Skip to main content

A Bit Of Earth

Several weeks into lockdown, and everyone’s getting a little stir-crazy. Spaces to escape into seem even more precious, especially for those with children. I feel very privileged to have my small patch of a garden where we can potter about, sit, get some air or just get away from one another. 

And no wonder. The effects of the lockdown and the terrible human costs of this pandemic are taking their toll on our mental health, old and young alike. Which brings me to these three books that are well-loved in our house:

The Secret Garden, Frances Hodgson Burnett

Moondial, Helen Cresswell

Tom's Midnight Garden, Philippa Pearce


Unlike most of us, who are spending more time at home with our families than we ever thought possible, the main character in each of these books has been sent away from the home they know and separated from their family in some way, whether it’s due to the deaths of parents from cholera (The Secret Garden), a mother in a coma (Moondial), or – aptly - a brother in quarantine (Tom’s Midnight Garden).

Although our situations are different on the surface, when we look deeper there are similarities. We all live in the fear of losing our loved ones, and we also feel a sense of a lack of control over what is happening.

So how do our characters cope?

Well. Each of these books is about a garden. And each of these gardens is a place where magical things happen; the children feel less alone here and they can tap into their own inner power or strength, at a time when they have no external control over the events in their lives. Similarly, for many of us without a garden, the space and natural environment in the local park is where we might go to escape the awful reality of the death tolls, of economic uncertainty, of the tyranny of waiting; for many families with children it is the thing holding their sanity together right now.

While for readers, books are the ultimate escape to other times and places, people also need physical spaces. I wonder why some would call for the closure of public green spaces, when we know that not everyone has access to a private garden of their own. After all, not everyone can ask, like Mary Lennox is able to ask her uncle, “Might I have a bit of earth?”

Comments

Popular posts from this blog

50 Years of Bangladesh

 Today is the 50th anniversary of the independence of Bangladesh. Growing up, my sisters and I would hear stories from parents and relatives about the War of Independence of 1971. We would go to community events commemorating Bangladesh Independence Day, Victory Day, Language Martyrs Day, and listen to veterans and members of the community who lived through that period, talking about their experiences. As they stood in front of rows of nodding elders and bored schoolchildren, the pain and pride in their voices rumbled through the microphone in their hands and filled the small community hall, along with the aroma of biryani stacked in boxes at the back, waiting to be handed round later.     Although we often had mixed feelings about sitting through those three-hour programmes, I've begun to realise that those parents who dragged their children along to those events knew that one day there would be nobody left alive who had witnessed that history.     As second or third generation di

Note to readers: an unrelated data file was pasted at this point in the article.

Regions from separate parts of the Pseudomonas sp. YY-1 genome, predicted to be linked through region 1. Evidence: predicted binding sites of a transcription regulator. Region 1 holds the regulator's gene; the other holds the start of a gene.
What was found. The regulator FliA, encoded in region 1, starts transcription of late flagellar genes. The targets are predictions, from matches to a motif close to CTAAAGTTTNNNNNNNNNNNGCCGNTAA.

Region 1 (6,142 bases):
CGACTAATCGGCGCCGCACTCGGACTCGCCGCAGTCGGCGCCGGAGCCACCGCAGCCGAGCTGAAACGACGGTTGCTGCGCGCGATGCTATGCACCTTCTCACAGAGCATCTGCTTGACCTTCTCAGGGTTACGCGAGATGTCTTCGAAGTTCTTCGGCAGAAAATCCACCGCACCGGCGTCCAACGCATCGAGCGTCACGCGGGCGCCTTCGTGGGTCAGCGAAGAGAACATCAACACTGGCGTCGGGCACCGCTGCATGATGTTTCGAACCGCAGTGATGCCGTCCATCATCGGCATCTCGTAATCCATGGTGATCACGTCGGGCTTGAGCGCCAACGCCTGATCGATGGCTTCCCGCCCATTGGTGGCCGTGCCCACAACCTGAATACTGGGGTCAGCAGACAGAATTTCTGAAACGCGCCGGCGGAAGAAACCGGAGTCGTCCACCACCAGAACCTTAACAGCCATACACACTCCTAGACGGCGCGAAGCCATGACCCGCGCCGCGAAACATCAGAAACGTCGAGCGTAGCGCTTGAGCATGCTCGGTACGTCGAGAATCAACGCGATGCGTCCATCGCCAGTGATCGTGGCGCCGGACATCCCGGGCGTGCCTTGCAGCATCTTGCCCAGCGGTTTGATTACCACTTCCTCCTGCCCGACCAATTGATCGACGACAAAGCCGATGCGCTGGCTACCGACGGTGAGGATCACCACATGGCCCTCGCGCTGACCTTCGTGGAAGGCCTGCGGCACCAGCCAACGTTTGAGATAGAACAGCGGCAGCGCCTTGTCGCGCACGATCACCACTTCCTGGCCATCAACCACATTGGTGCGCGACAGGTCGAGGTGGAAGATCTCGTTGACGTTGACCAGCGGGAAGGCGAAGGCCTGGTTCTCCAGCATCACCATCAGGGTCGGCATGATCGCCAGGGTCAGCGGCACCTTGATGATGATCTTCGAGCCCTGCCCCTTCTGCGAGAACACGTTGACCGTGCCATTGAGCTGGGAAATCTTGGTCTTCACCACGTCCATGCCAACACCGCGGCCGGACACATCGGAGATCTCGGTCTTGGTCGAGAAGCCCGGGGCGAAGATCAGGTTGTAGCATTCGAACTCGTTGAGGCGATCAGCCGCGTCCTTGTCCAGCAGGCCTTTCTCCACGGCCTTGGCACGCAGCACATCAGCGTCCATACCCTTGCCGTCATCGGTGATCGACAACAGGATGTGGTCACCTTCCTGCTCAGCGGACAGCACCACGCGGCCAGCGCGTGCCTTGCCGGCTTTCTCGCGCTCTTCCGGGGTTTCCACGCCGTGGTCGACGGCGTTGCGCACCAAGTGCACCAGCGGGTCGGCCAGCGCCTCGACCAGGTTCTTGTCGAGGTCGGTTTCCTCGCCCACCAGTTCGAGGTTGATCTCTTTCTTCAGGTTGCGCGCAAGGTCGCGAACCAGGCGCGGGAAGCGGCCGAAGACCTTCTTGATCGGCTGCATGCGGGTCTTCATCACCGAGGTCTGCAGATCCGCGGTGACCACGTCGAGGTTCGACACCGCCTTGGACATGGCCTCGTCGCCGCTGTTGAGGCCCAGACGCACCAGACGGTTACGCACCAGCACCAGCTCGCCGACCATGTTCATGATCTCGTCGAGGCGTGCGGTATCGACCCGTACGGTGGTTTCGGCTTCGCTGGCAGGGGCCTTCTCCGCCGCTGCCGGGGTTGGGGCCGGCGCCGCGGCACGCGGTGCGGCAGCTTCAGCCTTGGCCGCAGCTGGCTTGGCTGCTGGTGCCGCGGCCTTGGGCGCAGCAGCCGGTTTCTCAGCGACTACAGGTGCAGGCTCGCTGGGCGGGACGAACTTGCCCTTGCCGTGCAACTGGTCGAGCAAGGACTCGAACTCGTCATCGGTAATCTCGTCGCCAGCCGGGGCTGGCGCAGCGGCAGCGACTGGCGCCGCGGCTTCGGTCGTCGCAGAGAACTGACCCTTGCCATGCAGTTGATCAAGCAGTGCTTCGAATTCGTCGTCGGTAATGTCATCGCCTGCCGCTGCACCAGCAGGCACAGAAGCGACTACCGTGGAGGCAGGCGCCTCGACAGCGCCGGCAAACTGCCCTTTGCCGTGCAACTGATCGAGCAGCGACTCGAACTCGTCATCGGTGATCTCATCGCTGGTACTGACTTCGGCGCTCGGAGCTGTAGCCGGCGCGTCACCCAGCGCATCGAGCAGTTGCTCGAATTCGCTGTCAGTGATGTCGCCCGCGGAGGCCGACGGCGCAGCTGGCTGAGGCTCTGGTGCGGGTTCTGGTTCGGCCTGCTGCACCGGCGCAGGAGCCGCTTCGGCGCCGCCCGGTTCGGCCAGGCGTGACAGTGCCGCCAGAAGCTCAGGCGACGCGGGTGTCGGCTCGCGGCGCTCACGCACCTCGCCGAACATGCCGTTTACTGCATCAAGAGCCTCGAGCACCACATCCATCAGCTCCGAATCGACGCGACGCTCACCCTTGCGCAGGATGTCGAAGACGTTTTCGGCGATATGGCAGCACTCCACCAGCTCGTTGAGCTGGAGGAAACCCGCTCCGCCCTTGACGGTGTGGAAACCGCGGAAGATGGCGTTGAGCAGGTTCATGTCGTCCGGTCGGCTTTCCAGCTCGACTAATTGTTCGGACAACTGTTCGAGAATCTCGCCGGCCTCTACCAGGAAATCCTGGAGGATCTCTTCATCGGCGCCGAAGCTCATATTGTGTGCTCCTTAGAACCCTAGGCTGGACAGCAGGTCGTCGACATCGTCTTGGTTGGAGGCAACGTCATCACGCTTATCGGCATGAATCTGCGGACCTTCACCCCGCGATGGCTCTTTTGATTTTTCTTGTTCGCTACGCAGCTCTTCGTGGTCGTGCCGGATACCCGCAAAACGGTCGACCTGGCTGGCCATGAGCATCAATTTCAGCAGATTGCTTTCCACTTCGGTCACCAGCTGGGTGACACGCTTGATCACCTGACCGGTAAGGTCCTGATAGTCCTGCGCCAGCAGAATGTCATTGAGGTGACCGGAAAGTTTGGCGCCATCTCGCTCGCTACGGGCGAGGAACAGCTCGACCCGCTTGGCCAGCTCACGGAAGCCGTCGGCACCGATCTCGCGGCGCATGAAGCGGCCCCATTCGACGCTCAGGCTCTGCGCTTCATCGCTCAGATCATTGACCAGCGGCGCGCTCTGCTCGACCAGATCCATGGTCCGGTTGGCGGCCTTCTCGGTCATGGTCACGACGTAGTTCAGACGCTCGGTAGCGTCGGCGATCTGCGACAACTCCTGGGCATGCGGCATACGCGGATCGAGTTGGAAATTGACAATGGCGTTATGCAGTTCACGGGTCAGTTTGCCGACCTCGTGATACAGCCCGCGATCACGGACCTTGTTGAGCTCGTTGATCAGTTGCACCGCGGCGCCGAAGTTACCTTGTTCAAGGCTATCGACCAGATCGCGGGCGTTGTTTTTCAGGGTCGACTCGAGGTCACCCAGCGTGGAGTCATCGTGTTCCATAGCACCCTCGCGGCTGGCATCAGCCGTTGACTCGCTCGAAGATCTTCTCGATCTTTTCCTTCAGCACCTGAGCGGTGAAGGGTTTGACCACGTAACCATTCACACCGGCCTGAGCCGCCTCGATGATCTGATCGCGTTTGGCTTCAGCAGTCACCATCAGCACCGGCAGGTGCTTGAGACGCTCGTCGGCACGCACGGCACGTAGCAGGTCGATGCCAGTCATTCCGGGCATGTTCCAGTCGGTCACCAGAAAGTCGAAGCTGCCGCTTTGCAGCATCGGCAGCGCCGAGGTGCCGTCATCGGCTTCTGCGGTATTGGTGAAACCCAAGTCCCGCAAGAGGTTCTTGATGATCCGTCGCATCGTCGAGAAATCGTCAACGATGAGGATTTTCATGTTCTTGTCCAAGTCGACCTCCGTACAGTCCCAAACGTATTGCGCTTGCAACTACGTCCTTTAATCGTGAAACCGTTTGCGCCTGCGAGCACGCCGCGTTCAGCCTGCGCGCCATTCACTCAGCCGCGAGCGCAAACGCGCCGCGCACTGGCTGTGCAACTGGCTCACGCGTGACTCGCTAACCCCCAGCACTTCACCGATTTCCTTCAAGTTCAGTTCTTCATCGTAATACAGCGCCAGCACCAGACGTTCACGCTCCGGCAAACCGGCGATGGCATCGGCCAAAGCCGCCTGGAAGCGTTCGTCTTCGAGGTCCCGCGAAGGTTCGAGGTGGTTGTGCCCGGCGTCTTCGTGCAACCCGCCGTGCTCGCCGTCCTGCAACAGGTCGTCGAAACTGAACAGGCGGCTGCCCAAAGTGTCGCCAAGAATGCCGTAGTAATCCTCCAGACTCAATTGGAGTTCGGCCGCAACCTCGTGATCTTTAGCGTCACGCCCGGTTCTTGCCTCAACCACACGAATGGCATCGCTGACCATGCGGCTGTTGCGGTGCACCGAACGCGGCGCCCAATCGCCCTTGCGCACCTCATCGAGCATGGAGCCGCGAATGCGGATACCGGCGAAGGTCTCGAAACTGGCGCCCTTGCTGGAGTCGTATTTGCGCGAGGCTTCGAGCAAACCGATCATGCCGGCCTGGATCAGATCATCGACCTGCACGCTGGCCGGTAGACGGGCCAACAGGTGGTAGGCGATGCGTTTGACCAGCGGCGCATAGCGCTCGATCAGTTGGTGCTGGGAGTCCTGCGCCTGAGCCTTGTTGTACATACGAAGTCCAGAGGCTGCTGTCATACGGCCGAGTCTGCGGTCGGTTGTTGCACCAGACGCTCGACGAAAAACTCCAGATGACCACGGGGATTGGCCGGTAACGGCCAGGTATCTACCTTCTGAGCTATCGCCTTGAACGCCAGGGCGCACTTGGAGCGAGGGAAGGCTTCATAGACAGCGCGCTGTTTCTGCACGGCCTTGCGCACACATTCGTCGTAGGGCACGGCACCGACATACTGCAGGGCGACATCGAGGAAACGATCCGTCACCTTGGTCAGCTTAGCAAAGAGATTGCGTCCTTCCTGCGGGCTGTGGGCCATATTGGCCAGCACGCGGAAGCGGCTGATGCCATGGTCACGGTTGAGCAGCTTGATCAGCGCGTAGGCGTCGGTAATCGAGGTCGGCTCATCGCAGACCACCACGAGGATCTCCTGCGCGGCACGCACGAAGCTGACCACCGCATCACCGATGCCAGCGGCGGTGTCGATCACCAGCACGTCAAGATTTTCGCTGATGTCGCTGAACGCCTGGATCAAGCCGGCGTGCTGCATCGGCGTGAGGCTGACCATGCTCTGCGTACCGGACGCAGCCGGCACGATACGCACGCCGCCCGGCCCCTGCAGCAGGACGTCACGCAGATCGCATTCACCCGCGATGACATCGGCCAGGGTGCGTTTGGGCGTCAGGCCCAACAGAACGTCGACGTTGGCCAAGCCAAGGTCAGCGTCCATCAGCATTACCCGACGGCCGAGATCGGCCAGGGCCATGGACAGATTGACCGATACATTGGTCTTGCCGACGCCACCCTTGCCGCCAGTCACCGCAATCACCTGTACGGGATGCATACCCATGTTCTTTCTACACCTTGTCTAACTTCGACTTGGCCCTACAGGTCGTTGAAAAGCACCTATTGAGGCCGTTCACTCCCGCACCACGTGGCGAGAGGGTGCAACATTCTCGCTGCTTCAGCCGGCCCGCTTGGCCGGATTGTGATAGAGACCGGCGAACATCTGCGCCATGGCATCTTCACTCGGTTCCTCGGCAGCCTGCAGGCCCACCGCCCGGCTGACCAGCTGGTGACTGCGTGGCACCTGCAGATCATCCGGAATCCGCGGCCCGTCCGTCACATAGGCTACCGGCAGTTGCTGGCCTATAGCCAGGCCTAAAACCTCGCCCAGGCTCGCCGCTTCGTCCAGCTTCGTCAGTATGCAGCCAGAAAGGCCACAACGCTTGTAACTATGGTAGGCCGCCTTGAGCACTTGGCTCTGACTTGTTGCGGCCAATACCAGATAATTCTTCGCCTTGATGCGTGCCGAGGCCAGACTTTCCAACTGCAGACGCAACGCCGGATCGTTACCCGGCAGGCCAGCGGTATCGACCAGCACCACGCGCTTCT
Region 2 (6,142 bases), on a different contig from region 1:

Why Helen Graham is the Best Brontë Heroine

This month was Anne Bront ë ’s 200 th birthday, so I couldn’t let it go without writing a post in honour of it.  Anne Bronte, Project Gutenberg I don't think I'm alone in thinking that Anne was the boldest of her sisters. Her novel The Tenant of Wildfell Hall certainly is the bravest in rebelling against social expectations of women, and Helen Graham is by far my favourite heroine. Here’s why: 1.  She’s an adult, independent woman who has lived a full(er) life in society. Rather than living in the margins of society, in a state of arrested development, like Jane, Lucy, Agnes or even Cathy who never wanted to leave the moors, Helen’s previous life means she seems more like a well-rounded person. This might have made her story all the more shocking to Victorian audiences, as Helen’s social standing combined with her radical ideas would have been more likely to influence other people than those of a governess. She can’t be dismissed as just a naïve or unrelia

Chatting with Kate Morrison, Author: A Book of Secrets

Something special on the blog today, readers: I'm thrilled to be chatting to Kate Morrison, author of stunning debut A Book of Secrets, as part of its Random Things Tour. Join us as we talk about historical research, women's independence and racism in Elizabethan England. "A Book of Secrets is the story of a woman named Susan Charlewood living in Elizabethan England. Born in what is now Ghana, Susan is enslaved by the Portuguese but later rescued by British sailors, who bring her to England. Once in England, she is raised in an English Cathoic household. When Susan comes of age, the family marry her off to an older Catholic man, John Charlewood. Charlewood runs a printing press and uses it to supply the Papist nobility with illegal Catholic texts and foment rebellion amongst the Catholic underclass. When Charlewood, Susan takes over the business and uses her new position to find out more about her origins.  A look at racial relationships at the beginning of the eve of the